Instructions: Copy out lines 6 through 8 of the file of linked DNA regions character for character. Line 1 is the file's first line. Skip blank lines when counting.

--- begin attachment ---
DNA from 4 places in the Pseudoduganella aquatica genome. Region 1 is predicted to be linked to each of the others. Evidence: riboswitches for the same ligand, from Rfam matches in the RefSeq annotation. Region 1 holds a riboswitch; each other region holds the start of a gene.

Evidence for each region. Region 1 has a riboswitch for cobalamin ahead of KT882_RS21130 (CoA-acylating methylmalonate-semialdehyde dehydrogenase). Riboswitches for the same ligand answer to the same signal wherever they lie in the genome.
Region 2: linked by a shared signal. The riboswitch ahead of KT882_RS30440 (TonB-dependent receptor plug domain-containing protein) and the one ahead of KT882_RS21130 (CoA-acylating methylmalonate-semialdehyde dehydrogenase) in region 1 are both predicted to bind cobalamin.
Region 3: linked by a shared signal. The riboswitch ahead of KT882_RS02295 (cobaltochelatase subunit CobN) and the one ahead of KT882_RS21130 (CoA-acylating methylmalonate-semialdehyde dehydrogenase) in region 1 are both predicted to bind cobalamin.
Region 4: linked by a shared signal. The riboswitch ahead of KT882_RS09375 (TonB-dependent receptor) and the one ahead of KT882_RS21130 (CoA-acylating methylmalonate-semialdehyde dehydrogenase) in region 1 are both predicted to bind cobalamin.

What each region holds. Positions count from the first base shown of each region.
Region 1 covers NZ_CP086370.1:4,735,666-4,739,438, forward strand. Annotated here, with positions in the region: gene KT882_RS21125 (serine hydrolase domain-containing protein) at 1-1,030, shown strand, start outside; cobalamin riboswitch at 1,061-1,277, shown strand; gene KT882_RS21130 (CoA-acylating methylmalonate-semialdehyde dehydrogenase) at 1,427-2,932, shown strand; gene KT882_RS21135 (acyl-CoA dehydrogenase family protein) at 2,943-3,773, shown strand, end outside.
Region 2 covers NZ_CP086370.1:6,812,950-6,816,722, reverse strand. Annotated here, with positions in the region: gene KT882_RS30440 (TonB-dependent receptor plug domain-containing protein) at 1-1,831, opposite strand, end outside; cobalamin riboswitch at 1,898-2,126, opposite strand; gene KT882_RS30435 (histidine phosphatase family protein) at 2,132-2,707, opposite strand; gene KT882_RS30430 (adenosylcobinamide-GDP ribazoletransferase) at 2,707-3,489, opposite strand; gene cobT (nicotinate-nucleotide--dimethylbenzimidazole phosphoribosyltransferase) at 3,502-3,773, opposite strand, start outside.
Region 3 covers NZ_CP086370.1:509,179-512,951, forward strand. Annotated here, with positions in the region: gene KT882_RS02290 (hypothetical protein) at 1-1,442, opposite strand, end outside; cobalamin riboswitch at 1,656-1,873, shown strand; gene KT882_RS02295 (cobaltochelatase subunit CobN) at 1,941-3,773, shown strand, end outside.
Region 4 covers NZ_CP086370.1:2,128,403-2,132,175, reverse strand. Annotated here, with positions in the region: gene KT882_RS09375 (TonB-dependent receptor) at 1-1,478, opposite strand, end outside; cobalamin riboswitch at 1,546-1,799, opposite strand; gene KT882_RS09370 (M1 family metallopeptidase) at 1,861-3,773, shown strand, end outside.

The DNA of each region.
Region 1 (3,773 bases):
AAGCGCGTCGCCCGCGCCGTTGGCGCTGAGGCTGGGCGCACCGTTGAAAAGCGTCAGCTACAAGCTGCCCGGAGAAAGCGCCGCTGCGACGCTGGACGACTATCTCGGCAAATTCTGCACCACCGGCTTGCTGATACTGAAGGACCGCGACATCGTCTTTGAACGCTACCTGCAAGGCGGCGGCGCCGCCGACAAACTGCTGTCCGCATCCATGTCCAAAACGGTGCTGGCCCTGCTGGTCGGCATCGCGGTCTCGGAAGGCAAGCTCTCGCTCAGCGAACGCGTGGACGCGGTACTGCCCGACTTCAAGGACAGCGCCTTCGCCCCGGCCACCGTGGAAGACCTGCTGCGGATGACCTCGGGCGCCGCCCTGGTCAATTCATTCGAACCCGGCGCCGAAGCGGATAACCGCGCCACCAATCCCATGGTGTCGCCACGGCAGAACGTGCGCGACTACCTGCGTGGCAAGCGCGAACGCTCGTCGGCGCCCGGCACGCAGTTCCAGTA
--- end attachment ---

What each region holds. Positions count from the first base shown of each region.
Region 1 covers NZ_CP086370.1:4,735,666-4,739,438, forward strand. Annotated here, with positions in the region: gene KT882_RS21125 (serine hydrolase domain-containing protein) at 1-1,030, shown strand, start outside; cobalamin riboswitch at 1,061-1,277, shown strand; gene KT882_RS21130 (CoA-acylating methylmalonate-semialdehyde dehydrogenase) at 1,427-2,932, shown strand; gene KT882_RS21135 (acyl-CoA dehydrogenase family protein) at 2,943-3,773, shown strand, end outside.
Region 2 covers NZ_CP086370.1:6,812,950-6,816,722, reverse strand. Annotated here, with positions in the region: gene KT882_RS30440 (TonB-dependent receptor plug domain-containing protein) at 1-1,831, opposite strand, end outside; cobalamin riboswitch at 1,898-2,126, opposite strand; gene KT882_RS30435 (histidine phosphatase family protein) at 2,132-2,707, opposite strand; gene KT882_RS30430 (adenosylcobinamide-GDP ribazoletransferase) at 2,707-3,489, opposite strand; gene cobT (nicotinate-nucleotide--dimethylbenzimidazole phosphoribosyltransferase) at 3,502-3,773, opposite strand, start outside.